Recovering high quality intact RNA from post-mortem tissue is of major concern for gene expression studies in animals and humans. Since the availability of post-mortem tissue is often associated with substantial delay, it is important that we understand the temporal variation in the stability of total RNA and of individual gene transcripts so as to be able to appropriately interpret the data generated from such studies. Hence, the objective of this experiment was to qualitatively and quantitatively assess the integrity of total and messenger RNA extracted from bovine skeletal muscle, subcutaneous adipose tissue and liver stored at 4°C at a range of time points up to 22 days post-mortem. These conditions were designed to mimic the environment prevailing during the transport of beef from the abattoir to retail outlets.
The 28S and 18S rRNA molecules of total RNA were intact for up to 24 h post-mortem in liver and adipose tissues and up to 8 days post-mortem in skeletal muscle. The mRNA of housekeeping genes (GAPDH and ACTB) and two diet-related genes (RBP5 and SCD) were detectable up to 22 days post-mortem in skeletal muscle. While the mRNA stability of the two housekeeping genes was different in skeletal muscle and liver, they were similar to each other in adipose tissue. After 22 days post-mortem, the relative abundance of RBP5 gene was increased in skeletal muscle and in adipose tissue and decreased in liver. During this period, the relative abundance of SCD gene also increased in skeletal muscle whereas it decreased in both adipose tissue and liver.
Stability of RNA in three tissues (skeletal muscle, subcutaneous adipose tissue and liver) subjected to long-term post-mortem storage at refrigeration temperature indicated that skeletal muscle can be a suitable tissue for recovering biologically useful RNA for gene expression studies even if the tissue is subjected to post-mortem storage for weeks, whereas adipose tissue and liver should be processed within 24 hours post-mortem.
High quality intact RNA is an essential requirement for gene expression studies. The extent of RNA degradation is of major concern for studies analysing tissues that have been subjected to a long post-mortem delay. Recent studies have suggested that the stability of RNA in post-mortem tissue varies with the type of tissue and the post-mortem tissue storage conditions [1–4]. Several studies also suggested that even a considerable delay in processing of tissues may not adversely affect the RNA integrity as reflected in the abundance of specific messenger RNA (mRNA) transcripts [1, 5]. In the bovine, in spite of the potential application of RNA technology in investigating the underlying biochemical pathways of determining post-mortem meat quality, meat authentication and forensics, the feasibility of recovering intact RNA from tissues from commercial meat plant where availability of tissue samples often involve a time lag due to carcass processing, or from meat samples after a long post-mortem delay such as those from a retail market chain, has not been investigated. Since the post-mortem stability of an mRNA population can not be generalised [6, 7], knowledge of tissue specific stability of mRNA transcripts of interest is essential for evaluating the usefulness of post-mortem tissues for gene expression studies.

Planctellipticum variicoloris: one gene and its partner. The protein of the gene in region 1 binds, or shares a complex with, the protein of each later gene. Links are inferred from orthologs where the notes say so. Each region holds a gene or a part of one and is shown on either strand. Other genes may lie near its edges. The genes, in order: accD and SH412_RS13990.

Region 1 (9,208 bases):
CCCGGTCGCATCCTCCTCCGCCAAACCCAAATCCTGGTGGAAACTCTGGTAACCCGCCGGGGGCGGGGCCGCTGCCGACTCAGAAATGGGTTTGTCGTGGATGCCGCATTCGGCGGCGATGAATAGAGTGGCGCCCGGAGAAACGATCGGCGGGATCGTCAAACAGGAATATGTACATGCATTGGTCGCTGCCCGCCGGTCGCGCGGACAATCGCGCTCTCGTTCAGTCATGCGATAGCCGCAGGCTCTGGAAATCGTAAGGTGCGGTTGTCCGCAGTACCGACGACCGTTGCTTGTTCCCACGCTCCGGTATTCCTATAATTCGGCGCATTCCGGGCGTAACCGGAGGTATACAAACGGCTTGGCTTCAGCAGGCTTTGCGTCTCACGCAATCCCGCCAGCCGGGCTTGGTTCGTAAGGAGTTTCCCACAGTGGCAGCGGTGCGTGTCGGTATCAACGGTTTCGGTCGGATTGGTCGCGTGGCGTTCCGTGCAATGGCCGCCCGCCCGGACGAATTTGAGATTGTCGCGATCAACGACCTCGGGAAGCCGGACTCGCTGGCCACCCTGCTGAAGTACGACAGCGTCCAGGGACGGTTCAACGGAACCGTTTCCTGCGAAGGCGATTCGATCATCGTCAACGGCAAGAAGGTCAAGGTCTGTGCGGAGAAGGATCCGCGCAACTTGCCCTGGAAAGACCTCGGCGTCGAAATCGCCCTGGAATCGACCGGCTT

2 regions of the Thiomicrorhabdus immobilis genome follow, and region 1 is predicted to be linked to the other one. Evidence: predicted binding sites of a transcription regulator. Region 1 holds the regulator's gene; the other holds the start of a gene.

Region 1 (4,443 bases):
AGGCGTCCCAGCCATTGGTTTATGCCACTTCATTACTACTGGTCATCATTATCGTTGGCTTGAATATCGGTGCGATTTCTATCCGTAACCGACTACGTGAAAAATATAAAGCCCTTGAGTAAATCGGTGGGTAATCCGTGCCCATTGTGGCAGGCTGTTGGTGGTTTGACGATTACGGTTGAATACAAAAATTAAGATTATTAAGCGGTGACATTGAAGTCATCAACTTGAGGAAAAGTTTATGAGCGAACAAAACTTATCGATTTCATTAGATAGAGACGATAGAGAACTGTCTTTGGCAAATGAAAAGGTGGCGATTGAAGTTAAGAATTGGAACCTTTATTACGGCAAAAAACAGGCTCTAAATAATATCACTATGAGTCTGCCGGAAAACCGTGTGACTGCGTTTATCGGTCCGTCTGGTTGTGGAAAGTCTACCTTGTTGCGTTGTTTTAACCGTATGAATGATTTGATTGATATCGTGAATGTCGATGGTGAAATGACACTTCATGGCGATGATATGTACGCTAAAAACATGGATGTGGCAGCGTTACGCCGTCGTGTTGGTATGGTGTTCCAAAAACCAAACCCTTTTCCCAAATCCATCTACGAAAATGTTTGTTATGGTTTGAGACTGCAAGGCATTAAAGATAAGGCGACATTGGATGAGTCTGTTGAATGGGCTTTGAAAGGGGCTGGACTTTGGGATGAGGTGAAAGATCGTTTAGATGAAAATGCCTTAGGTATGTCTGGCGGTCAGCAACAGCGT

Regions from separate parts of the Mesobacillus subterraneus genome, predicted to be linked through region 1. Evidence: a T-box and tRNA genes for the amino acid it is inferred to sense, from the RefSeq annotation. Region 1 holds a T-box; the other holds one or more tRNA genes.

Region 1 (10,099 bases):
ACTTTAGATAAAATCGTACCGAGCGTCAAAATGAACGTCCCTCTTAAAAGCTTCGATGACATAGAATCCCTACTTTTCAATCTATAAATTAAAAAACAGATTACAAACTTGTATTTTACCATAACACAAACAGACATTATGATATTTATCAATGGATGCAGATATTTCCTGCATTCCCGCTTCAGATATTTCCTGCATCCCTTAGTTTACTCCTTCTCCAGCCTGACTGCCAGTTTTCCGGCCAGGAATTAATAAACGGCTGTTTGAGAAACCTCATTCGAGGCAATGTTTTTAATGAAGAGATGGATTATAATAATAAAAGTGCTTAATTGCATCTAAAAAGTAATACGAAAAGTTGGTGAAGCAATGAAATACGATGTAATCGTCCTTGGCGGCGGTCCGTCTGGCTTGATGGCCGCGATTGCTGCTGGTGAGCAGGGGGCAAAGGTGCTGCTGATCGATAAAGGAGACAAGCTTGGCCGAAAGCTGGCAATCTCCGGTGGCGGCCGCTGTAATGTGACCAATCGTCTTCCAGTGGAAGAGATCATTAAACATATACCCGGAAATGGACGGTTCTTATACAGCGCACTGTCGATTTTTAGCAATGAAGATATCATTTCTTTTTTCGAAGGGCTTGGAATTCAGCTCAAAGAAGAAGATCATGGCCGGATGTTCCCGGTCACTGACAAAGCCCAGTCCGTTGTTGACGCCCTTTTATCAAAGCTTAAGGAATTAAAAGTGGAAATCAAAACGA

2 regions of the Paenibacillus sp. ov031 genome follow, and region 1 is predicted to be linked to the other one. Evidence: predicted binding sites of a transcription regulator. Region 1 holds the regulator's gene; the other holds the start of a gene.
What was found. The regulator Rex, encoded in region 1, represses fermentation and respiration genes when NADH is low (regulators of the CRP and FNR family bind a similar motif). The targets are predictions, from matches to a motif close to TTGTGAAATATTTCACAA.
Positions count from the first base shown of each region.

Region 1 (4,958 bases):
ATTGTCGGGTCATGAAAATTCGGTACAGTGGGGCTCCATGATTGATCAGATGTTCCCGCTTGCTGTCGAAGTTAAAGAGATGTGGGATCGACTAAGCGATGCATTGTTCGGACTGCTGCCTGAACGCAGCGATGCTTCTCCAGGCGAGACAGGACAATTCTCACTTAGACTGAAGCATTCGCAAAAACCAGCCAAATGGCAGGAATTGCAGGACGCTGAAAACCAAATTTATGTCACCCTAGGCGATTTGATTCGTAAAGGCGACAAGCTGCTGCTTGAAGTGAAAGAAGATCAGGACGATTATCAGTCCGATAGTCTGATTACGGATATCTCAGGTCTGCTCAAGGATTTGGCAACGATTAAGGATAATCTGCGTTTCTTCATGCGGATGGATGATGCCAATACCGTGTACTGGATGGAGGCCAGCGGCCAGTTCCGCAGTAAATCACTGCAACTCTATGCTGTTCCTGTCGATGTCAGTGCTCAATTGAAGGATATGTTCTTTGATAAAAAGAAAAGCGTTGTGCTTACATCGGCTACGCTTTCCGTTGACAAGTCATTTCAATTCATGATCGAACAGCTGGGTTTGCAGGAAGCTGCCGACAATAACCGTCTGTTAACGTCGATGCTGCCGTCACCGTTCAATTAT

Gene expression profiling holds great potential for unravelling complex biological traits in livestock including the interaction of dietary nutrients in gene expression [8–10] and the downstream implications on meat quality attributes [11, 12]. Although knowledge of real time expression of genes in the live animal can only be generated through functional analysis of biologically active tissues ideally obtained through biopsy, gene expression studies frequently need to be conducted on post-mortem tissues, which may often be subjected to various lengths of post-mortem delay . For example, gene expression studies in bovine tissues undergoing long post-mortem delay are often inevitable for studying the post-mortem changes determining meat quality traits like tenderness, flavour and juiciness .
With the availability of the bovine genome sequence database and the advent of commercially available microarray and SNP-chips, the role of novel candidate gene/genes in animal health, nutrition and physiology are being investigated. Animal nutri-genomic studies involving the expression of genes in animal tissues due to the action of dietary nutrients has potential applications in developing gene expression based bio-markers for livestock production and authentication [9, 10, 12]. Genes whose expression can be influenced by dietary components from different production systems of livestock like the retinol binding protein gene 5 (RBP5) [13, 14] and the stearoyl-CoA desaturase gene (SCD)  in cattle, have the potential to serve as bio-markers of different production systems. The expression of the RBP5 gene in the bovine tissue is likely to reflect the dietary intake of β-carotene, which is abundant in fresh grasses . Similarly, expression of the SCD gene occurs due to dietary inclusion of feedstuffs rich in essential fatty acids derived from natural sources such as fresh grasses and plant and fish oils . Consequently, the expression levels of these two genes have the potential to serve as biomarkers for grass-based production systems in bovine tissues.